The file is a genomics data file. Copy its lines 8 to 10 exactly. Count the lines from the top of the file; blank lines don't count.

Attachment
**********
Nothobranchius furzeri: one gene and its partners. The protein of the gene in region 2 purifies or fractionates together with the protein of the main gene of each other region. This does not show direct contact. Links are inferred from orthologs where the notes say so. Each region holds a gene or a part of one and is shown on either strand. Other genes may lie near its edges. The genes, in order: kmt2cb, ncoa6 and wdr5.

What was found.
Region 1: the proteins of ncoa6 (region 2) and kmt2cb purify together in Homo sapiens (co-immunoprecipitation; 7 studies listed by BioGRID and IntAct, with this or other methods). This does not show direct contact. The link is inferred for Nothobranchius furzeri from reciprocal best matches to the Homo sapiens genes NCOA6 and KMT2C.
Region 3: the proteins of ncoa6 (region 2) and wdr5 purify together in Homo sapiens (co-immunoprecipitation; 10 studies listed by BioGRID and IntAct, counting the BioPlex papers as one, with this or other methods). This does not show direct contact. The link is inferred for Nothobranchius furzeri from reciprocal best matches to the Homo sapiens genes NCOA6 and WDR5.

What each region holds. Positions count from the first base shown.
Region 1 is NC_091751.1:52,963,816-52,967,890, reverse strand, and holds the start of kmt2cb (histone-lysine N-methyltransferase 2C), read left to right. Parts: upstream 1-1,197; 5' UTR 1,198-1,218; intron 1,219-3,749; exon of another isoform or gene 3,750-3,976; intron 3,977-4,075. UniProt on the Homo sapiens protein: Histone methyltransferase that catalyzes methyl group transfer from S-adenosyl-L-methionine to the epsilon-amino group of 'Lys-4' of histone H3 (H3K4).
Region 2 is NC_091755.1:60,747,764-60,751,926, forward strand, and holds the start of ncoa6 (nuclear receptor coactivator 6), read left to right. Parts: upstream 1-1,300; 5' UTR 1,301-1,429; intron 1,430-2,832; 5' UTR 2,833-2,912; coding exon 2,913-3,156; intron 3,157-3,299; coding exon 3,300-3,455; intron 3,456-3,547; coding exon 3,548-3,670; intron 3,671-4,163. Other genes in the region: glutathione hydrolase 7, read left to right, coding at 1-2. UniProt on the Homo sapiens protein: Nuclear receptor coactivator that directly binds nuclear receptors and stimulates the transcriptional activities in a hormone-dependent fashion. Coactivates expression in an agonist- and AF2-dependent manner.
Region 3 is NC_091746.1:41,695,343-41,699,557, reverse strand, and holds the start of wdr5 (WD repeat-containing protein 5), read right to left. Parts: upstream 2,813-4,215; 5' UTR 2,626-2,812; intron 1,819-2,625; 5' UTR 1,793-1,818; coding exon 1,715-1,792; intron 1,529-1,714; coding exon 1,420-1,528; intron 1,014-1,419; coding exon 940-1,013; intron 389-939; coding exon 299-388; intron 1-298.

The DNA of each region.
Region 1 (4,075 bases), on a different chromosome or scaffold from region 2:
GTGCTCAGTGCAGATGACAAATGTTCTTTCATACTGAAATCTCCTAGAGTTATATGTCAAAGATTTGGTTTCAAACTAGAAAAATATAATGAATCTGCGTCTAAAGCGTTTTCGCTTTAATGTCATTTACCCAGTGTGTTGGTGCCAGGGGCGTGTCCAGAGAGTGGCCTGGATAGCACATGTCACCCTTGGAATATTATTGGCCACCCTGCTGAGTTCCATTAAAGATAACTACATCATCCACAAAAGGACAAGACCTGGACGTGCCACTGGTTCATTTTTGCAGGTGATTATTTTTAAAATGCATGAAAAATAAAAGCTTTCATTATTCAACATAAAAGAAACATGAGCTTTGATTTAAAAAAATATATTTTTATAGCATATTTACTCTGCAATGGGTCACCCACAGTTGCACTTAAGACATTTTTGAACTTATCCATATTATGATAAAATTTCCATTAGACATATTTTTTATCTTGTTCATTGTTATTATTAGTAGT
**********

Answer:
Region 3 is NC_091746.1:41,695,343-41,699,557, reverse strand, and holds the start of wdr5 (WD repeat-containing protein 5), read right to left. Parts: upstream 2,813-4,215; 5' UTR 2,626-2,812; intron 1,819-2,625; 5' UTR 1,793-1,818; coding exon 1,715-1,792; intron 1,529-1,714; coding exon 1,420-1,528; intron 1,014-1,419; coding exon 940-1,013; intron 389-939; coding exon 299-388; intron 1-298.

The DNA of each region.
Region 1 (4,075 bases), on a different chromosome or scaffold from region 2: